Reblogging this because I struggle with this at times – I grew up hearing it all the time and will default to this language when under stress or angry at the insane culture in which we’re living.
The ethic of Jesus is the ethic of the Ten Commandments. He taught His people to live by that rule, and He did so Himself. He is the very embodiment of obedience to God; nowhere are the Ten Commandments personified and manifested in their fullness as they are in the life of Jesus.
As the law of God requires of us not to take His name in vain, so Jesus teaches us to pray, “Hallowed be your name” (Matt. 6:9). Prayer expresses our desire to keep the third commandment. It also expresses our need for the grace of God to that end. Prayer is a recognition that what God requires of us, He also provides for us.
In Scripture, God’s name is a means of His self-revelation. As early as Genesis 4:26, there is a reference to people’s calling on the name of the Lord—not because God had told them His covenant name, but because He had spoken and revealed Himself. Later, however, God did make His name known. He revealed Himself to Moses as the great “I AM” (Ex. 3:14) and declared that He had raised up Pharaoh so that His name—the revelation of His justice and power—would be proclaimed throughout the earth (Ex. 9:16). Later, the temple was built “for the name of the LORD” (1 Kings 3:2; 8:17), and that name became the object of Israel’s worship as they praised the name of God in song (Pss. 69:30; 122:4).
So important is the name of God that it is guarded solemnly in the Ten Commandments by a prohibition on taking His name in vain (Ex. 20:7). Violation of this law is a capital offense: “Whoever blasphemes the name of the LORD shall surely be put to death” (Lev. 24:16). Leviticus cites a variety of examples of what such misuse of God’s name includes: offering children to Molech (18:21), swearing falsely (19:12), and priests’ shaving the edge of their beards (21:5–6). The sheer variety of infringements of the command shows that taking the Lord’s name in vain involves not merely speaking it badly, but includes living it wrongly.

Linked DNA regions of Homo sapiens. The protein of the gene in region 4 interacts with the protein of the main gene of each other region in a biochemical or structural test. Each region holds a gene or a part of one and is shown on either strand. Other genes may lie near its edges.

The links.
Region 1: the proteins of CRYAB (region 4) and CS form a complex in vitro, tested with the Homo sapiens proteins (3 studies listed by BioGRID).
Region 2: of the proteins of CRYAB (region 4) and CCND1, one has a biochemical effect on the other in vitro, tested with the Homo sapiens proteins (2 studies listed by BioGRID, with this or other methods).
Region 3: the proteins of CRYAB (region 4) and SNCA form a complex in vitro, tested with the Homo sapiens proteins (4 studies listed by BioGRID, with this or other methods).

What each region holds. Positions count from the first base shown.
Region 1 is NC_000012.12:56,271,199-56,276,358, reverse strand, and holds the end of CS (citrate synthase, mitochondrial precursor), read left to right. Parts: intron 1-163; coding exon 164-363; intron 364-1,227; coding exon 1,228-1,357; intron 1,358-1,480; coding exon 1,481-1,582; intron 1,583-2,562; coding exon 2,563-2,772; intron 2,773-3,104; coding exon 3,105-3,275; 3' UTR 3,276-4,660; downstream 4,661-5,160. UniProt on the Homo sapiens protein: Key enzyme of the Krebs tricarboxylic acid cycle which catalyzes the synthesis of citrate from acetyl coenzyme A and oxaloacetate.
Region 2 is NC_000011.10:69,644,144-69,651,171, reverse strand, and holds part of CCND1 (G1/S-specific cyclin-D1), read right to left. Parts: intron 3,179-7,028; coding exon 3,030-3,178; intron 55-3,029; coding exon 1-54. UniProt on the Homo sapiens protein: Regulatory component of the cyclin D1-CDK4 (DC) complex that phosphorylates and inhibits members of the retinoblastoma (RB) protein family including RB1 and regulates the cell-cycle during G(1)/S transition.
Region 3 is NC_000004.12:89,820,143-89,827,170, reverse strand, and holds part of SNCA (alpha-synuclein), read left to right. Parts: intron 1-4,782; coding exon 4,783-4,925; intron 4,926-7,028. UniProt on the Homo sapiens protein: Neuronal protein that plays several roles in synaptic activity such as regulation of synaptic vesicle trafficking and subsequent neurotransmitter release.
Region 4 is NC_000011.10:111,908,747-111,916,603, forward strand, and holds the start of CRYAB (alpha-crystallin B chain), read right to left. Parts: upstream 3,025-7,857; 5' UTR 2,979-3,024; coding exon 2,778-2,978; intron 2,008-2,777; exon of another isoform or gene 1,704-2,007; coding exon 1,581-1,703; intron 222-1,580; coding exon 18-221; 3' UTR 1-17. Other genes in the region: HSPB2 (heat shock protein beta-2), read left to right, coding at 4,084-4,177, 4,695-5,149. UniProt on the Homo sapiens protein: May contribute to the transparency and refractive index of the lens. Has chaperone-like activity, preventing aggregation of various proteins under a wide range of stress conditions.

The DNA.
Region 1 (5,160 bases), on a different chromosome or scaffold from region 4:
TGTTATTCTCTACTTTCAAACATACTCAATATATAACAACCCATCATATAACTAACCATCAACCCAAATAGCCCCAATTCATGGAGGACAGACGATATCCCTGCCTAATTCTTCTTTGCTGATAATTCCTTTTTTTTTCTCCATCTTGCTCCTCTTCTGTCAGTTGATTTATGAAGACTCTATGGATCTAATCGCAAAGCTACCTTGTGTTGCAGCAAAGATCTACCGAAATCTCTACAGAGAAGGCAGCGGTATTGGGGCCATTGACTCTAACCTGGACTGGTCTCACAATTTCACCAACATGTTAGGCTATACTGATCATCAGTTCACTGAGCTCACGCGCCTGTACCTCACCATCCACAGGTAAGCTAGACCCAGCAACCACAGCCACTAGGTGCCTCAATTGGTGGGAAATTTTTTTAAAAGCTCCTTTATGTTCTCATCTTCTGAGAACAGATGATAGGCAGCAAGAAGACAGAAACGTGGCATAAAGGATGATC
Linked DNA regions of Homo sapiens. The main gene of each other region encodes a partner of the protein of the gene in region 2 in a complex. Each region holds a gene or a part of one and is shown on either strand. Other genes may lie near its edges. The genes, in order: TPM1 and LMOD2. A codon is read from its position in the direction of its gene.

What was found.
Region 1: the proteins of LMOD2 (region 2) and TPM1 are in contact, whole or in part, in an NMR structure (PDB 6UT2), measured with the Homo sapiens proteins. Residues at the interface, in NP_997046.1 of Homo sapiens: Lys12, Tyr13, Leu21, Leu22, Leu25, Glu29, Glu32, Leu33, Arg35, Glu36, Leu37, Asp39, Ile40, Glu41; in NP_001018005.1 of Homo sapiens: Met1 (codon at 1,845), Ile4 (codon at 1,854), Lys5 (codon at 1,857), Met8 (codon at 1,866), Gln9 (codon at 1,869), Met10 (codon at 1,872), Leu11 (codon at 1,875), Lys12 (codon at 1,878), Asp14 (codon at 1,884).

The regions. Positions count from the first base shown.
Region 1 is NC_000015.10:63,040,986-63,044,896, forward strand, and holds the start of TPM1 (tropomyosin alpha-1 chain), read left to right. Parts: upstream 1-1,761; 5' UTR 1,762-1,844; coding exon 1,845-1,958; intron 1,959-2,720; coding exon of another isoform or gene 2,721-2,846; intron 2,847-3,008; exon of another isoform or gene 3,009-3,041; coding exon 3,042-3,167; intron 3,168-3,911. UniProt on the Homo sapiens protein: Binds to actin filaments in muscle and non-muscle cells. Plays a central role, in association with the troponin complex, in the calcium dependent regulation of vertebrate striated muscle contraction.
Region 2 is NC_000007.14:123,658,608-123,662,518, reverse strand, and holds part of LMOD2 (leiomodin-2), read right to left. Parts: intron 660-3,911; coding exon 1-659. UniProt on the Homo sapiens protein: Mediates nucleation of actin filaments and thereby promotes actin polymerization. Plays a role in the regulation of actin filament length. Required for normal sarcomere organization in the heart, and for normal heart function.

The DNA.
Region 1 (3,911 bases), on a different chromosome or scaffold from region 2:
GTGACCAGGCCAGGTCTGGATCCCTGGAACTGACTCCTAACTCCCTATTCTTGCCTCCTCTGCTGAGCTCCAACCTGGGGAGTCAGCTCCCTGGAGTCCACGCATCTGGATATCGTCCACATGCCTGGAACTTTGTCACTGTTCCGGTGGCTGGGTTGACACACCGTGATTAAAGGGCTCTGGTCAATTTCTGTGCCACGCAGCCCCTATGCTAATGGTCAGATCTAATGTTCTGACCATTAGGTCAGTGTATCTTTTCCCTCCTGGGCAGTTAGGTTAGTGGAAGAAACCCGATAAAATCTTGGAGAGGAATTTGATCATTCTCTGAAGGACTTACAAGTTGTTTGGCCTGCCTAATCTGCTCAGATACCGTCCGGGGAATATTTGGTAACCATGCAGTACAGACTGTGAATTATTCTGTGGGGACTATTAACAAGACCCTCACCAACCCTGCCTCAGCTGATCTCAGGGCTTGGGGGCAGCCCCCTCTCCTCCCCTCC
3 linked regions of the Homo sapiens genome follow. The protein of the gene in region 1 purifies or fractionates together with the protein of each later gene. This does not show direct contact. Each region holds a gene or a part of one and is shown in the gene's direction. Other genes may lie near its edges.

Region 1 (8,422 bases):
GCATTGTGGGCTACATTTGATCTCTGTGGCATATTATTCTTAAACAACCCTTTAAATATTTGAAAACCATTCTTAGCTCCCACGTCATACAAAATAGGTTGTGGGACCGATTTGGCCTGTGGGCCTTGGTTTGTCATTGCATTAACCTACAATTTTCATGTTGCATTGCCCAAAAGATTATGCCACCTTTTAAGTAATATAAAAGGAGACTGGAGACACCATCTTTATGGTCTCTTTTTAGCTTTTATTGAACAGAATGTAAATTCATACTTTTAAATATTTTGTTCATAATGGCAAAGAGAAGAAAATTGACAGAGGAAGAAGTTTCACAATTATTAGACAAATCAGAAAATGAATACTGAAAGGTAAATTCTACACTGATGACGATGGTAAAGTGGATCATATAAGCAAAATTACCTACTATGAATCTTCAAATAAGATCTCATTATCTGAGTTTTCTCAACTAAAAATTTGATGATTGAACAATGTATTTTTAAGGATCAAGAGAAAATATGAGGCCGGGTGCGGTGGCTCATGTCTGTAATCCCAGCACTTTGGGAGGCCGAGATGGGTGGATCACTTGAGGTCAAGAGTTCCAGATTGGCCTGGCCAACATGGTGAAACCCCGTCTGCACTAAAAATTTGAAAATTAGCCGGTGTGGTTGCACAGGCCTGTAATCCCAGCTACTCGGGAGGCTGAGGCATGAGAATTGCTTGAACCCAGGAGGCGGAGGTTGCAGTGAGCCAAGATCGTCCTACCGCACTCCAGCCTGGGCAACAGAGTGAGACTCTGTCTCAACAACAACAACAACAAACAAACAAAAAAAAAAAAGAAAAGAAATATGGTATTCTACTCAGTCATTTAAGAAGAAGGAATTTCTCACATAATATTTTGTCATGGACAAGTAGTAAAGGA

It was the name of the Lord that was to be put “upon” the people of Israel, through the Aaronic blessing (Num. 6:24–27). The name was not merely a title or an epithet, but it included the character and eminence of God revealed for the salvation and sanctification of His people. By the name of God they are saved, and by the name of God they are set apart.
These themes are evident in the life and work of Jesus. He had come to earth for us and for our salvation in the name of the Father (John 5:43; 10:25). He lived to glorify the name of God (12:28; 17:4) and to reveal it (17:6). In the name of God He had preserved His people, and in that same name they would be kept forever (17:11–12). The name of God, upon His people through baptism (Matt. 28:19), would be the name by which the Holy Spirit would come to comfort them and hear their prayers (John 14:26; 16:23). It is the name of God that guarantees eternal life to all who believe (20:31).
John Calvin is correct, therefore, when he comments on the third commandment that “it becomes us to regulate our minds and our tongues, so as never to think or speak of God and his mysteries without reverence and great soberness, and never, in estimating his works, to have any feeling toward him but one of deep veneration” (Institutes 2.8.22). That sense of veneration in connection with God’s name is what characterizes a life of holiness and a worship that is genuine. Both in our service and in our worship, we are to think on the things of God with adoration and reverence, knowing that the fact that God has revealed Himself to us by name is itself a great act of grace.
In his study of the Ten Commandments, the famous Puritan Thomas Watson cites twelve ways in which we take God’s name in vain. Among them are using God’s name irreverently, professing His name but not living according to our profession, worshiping Him externally but not in heart, misusing His Word, falsifying our promises, and speaking without care for the honor of God. It is a sobering analysis, intended not to micromanage our behavior but to show us how the third commandment permeates the whole of life.
By naming Himself, God not only discloses who He is, but He does so in such a way that we might know Him personally. To live by the terms of the third commandment is to recognize and confess that God deserves the highest honor; that He has singled us out by putting His name on us; that we would be entirely lost were it not that for the sake of His name He keeps and protects us; and that He calls us to live after the example of Jesus, glorifying God on earth. We are the bearers of the name of God; may all our conduct show it.